Candidates make their pitch ahead of November 26

Candidates make their pitch ahead of November 26
David Schout

Candidates vying for the seat of Melbourne in the upcoming Victorian State Election spoke with Melburnians in October about a number of key local and wider issues.

Victorians head to the polls for a second time in five months on November 26 and the seat of Melbourne, which includes Docklands, the CBD and a host of surrounding inner-city suburbs, is set to be hotly contested.

Melbourne has been held by Greens MP Ellen Sandell since 2014, when her party prevailed in the electorate for the first time, and in 2018 Ms Sandell narrowly held onto the seat to secure a second term.

While the incumbent MP starts as a warm favourite to claim victory for a third straight time, she faces a stern test in the form of Labor candidate Rebecca Thistleton who has spent the past few months knocking on doors and raising her profile around the electorate.

Both lower house candidates, plus Nicola Foxworthy (Reason Party candidate for Melbourne) and Colleen Bolger (Victorian Socialists) met with locals at the CBD’s Kelvin Club on October 13, in an event organised by Residents 3000 with discussion chaired by EastEnders president Stan Capp.

Also in attendance were two upper house candidates for the Northern Metropolitan region; the Liberal Party’s Evan Mulholland and the Liberal Democratic Party’s Paul Silverberg.

The Liberal’s lower house candidate, George Palackalody, was not in attendance.


State and nationwide issues were prominent throughout the evening — namely the cost of living, housing affordability and climate change — as candidates pitched their party’s policies and what they would do to contribute to solutions.


Locally, the decline in CBD safety and the expected safe injecting room near Flinders Street Station also emerged as hot-button issues.

If the electorate votes in a similar manner to the 2018 election, the lower house is likely to be a showdown between the Greens and Labor.

A clear divide emerged between the two candidates on who will make the bigger impact on Melbourne. 

Ms Sandell boasted the Greens’ track record on how they’ve pushed Labor in recent years.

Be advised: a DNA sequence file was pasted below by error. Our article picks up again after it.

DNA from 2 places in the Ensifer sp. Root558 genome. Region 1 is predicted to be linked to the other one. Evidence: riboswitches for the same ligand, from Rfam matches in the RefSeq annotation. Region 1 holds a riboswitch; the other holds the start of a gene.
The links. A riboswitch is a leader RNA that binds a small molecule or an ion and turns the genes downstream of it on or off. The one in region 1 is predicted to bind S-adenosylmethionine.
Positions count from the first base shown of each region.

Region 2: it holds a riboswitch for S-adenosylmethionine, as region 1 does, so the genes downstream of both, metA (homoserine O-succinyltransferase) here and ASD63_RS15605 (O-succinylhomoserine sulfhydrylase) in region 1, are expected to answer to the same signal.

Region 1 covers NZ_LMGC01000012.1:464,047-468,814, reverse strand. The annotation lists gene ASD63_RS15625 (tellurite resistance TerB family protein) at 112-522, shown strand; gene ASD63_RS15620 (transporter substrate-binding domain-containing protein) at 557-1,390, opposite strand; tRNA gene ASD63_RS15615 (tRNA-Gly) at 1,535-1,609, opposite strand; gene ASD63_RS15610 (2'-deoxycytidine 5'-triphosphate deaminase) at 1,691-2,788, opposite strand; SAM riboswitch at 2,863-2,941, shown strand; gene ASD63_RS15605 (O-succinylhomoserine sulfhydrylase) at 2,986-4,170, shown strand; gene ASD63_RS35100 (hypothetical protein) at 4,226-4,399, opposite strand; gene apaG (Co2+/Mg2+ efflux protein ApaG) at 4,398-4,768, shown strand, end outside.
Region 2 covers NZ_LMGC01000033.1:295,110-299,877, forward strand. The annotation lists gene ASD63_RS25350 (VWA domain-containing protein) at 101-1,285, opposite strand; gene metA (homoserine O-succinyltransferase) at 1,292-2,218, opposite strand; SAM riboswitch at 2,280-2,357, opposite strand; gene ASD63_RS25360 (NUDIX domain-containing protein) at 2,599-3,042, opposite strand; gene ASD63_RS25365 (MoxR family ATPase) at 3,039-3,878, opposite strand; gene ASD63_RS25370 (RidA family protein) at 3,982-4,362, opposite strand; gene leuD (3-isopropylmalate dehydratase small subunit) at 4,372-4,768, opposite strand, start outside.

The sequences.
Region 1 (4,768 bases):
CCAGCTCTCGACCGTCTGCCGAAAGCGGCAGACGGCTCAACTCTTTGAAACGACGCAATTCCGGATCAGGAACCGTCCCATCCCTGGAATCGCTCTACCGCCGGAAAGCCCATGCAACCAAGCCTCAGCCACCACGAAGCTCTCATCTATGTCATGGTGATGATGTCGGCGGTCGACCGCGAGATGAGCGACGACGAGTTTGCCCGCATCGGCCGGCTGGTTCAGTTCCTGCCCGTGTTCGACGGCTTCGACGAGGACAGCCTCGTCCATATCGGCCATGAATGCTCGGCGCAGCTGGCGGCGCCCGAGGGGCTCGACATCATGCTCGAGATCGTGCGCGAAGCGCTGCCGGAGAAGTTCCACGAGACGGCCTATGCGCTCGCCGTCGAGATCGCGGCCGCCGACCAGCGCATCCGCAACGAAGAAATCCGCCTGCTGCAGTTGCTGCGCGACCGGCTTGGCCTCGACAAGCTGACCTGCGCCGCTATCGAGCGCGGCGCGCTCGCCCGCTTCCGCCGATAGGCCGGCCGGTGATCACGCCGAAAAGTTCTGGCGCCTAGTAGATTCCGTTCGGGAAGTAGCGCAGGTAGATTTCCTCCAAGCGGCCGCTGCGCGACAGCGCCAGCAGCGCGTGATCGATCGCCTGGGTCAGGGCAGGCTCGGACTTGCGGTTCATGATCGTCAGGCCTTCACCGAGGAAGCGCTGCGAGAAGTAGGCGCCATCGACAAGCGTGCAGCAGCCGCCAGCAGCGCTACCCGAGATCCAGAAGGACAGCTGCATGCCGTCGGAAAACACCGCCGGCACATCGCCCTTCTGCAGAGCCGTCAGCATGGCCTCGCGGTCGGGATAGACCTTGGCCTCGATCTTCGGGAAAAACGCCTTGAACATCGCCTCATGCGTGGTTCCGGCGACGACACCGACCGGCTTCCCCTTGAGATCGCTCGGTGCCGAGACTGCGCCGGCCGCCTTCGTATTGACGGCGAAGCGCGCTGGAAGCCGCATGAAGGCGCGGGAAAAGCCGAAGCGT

“During the pandemic the Greens were able to sit at the negotiating table with the government. We secured things like financial support for renters who lost work during COVID, grants for international students who were struggling to survive, and a lot more.”

However, Ms Thistleton said this was simply not enough for constituents. 

“The Greens will talk about what they will push for and what they will advocate for and talk about a style of politics that isn’t entirely without merit and isn’t entirely different in values to what Labor is presenting. But it doesn’t get things done, and it especially doesn’t get things done locally. It is not good enough to be standing on the sidelines and offering criticisms of decisions well after the ink has dried.”

The Victorian Electoral Commission will share voting centre locations and opening hours from Wednesday, November 2.

In 2018, Docklanders were able to vote at Library at The Dock. 

What they said …

Ellen Sandell, MP for Melbourne (Greens):

“I think it’s more important than ever to have Greens and independent voices in parliament, pushing the next government to go further and faster on issues that matter to Victorians and holding the government to account.”

Rebecca Thistleton, Labor candidate for Melbourne:

“Sometimes people say that it doesn’t matter who you vote for, that the outcome is just the same. But that cannot be said in Victoria — not after what has been achieved [by Labor] in the past eight years.”

Nicola Foxworthy, Reason Party candidate:

“The Reason Party represents the change that I want to see in politics. The approach — evidence-based, compassionate and pragmatic — has shown that listening to people, working together, can successfully deliver real results, real solutions to real problems.”

Colleen Bolger, Victorian Socialists candidate:

“In regards to the cost of living pressures, socialists talk about it as a crisis of inequality. We need to be talking about it in terms of wage justice and social justice, because it’s not the case that everyone is experiencing these issues equally.”

Evan Mulholland, Liberal Party candidate (upper house): 

“Cost of living is far and away one of the biggest issues in this election. It’s all many people talk about. Looking around at the CBD in comparison to what it used to be is pretty heart-breaking. Every ‘for lease’ and ‘for sale’ sign to me is a family, is a small business owner that’s really struggled throughout the pandemic.”

Paul Silverberg, Liberal Democratic Party candidate (upper house):

“[Born in the former USSR] I know, quite well, what it’s like to have government interfering in each part of your life, and it always ends in failure … a lot of the policies that I have seen not just over the last two years but particularly coming from the current Labor government, is almost like looking in a time machine.” •

Join Our Facebook Group